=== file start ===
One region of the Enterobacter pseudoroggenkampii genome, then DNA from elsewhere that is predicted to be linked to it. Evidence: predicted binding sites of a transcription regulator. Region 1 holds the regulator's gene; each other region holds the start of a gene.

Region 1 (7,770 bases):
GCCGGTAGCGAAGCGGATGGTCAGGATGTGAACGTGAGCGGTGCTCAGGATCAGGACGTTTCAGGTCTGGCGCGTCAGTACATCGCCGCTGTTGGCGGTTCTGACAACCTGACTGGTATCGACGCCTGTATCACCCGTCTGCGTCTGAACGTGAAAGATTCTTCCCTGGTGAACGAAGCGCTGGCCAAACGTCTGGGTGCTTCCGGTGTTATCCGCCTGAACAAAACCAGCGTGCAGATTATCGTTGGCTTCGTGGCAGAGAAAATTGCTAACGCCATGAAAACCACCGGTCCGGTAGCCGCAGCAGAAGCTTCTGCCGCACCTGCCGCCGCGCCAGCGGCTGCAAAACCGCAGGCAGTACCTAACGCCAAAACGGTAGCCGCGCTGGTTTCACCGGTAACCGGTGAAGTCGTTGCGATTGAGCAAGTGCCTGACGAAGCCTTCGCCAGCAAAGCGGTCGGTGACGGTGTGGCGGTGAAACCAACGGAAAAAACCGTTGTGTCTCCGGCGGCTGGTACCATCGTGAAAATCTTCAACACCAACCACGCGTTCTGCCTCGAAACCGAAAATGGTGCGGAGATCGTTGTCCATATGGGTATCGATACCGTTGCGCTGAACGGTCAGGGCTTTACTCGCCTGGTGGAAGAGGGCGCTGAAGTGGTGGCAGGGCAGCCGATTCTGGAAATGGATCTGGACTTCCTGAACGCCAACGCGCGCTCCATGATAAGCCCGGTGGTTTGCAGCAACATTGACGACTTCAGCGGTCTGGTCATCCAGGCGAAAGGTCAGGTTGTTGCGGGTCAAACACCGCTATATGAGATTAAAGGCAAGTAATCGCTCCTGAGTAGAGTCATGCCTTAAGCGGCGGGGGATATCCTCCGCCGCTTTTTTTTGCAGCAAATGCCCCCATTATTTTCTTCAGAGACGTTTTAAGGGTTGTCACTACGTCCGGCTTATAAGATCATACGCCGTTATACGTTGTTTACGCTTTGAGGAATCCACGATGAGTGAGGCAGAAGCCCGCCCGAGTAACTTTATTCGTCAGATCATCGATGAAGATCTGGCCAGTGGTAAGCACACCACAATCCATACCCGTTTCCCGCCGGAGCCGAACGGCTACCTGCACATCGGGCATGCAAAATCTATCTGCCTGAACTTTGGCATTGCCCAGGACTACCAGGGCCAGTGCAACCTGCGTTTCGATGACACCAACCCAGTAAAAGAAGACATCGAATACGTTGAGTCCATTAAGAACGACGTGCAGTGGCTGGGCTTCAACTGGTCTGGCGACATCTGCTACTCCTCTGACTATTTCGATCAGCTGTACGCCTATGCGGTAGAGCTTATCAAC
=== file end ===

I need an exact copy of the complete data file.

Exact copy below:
One region of the Enterobacter pseudoroggenkampii genome, then DNA from elsewhere that is predicted to be linked to it. Evidence: predicted binding sites of a transcription regulator. Region 1 holds the regulator's gene; each other region holds the start of a gene.

Region 1 (7,770 bases):
GCCGGTAGCGAAGCGGATGGTCAGGATGTGAACGTGAGCGGTGCTCAGGATCAGGACGTTTCAGGTCTGGCGCGTCAGTACATCGCCGCTGTTGGCGGTTCTGACAACCTGACTGGTATCGACGCCTGTATCACCCGTCTGCGTCTGAACGTGAAAGATTCTTCCCTGGTGAACGAAGCGCTGGCCAAACGTCTGGGTGCTTCCGGTGTTATCCGCCTGAACAAAACCAGCGTGCAGATTATCGTTGGCTTCGTGGCAGAGAAAATTGCTAACGCCATGAAAACCACCGGTCCGGTAGCCGCAGCAGAAGCTTCTGCCGCACCTGCCGCCGCGCCAGCGGCTGCAAAACCGCAGGCAGTACCTAACGCCAAAACGGTAGCCGCGCTGGTTTCACCGGTAACCGGTGAAGTCGTTGCGATTGAGCAAGTGCCTGACGAAGCCTTCGCCAGCAAAGCGGTCGGTGACGGTGTGGCGGTGAAACCAACGGAAAAAACCGTTGTGTCTCCGGCGGCTGGTACCATCGTGAAAATCTTCAACACCAACCACGCGTTCTGCCTCGAAACCGAAAATGGTGCGGAGATCGTTGTCCATATGGGTATCGATACCGTTGCGCTGAACGGTCAGGGCTTTACTCGCCTGGTGGAAGAGGGCGCTGAAGTGGTGGCAGGGCAGCCGATTCTGGAAATGGATCTGGACTTCCTGAACGCCAACGCGCGCTCCATGATAAGCCCGGTGGTTTGCAGCAACATTGACGACTTCAGCGGTCTGGTCATCCAGGCGAAAGGTCAGGTTGTTGCGGGTCAAACACCGCTATATGAGATTAAAGGCAAGTAATCGCTCCTGAGTAGAGTCATGCCTTAAGCGGCGGGGGATATCCTCCGCCGCTTTTTTTTGCAGCAAATGCCCCCATTATTTTCTTCAGAGACGTTTTAAGGGTTGTCACTACGTCCGGCTTATAAGATCATACGCCGTTATACGTTGTTTACGCTTTGAGGAATCCACGATGAGTGAGGCAGAAGCCCGCCCGAGTAACTTTATTCGTCAGATCATCGATGAAGATCTGGCCAGTGGTAAGCACACCACAATCCATACCCGTTTCCCGCCGGAGCCGAACGGCTACCTGCACATCGGGCATGCAAAATCTATCTGCCTGAACTTTGGCATTGCCCAGGACTACCAGGGCCAGTGCAACCTGCGTTTCGATGACACCAACCCAGTAAAAGAAGACATCGAATACGTTGAGTCCATTAAGAACGACGTGCAGTGGCTGGGCTTCAACTGGTCTGGCGACATCTGCTACTCCTCTGACTATTTCGATCAGCTGTACGCCTATGCGGTAGAGCTTATCAAC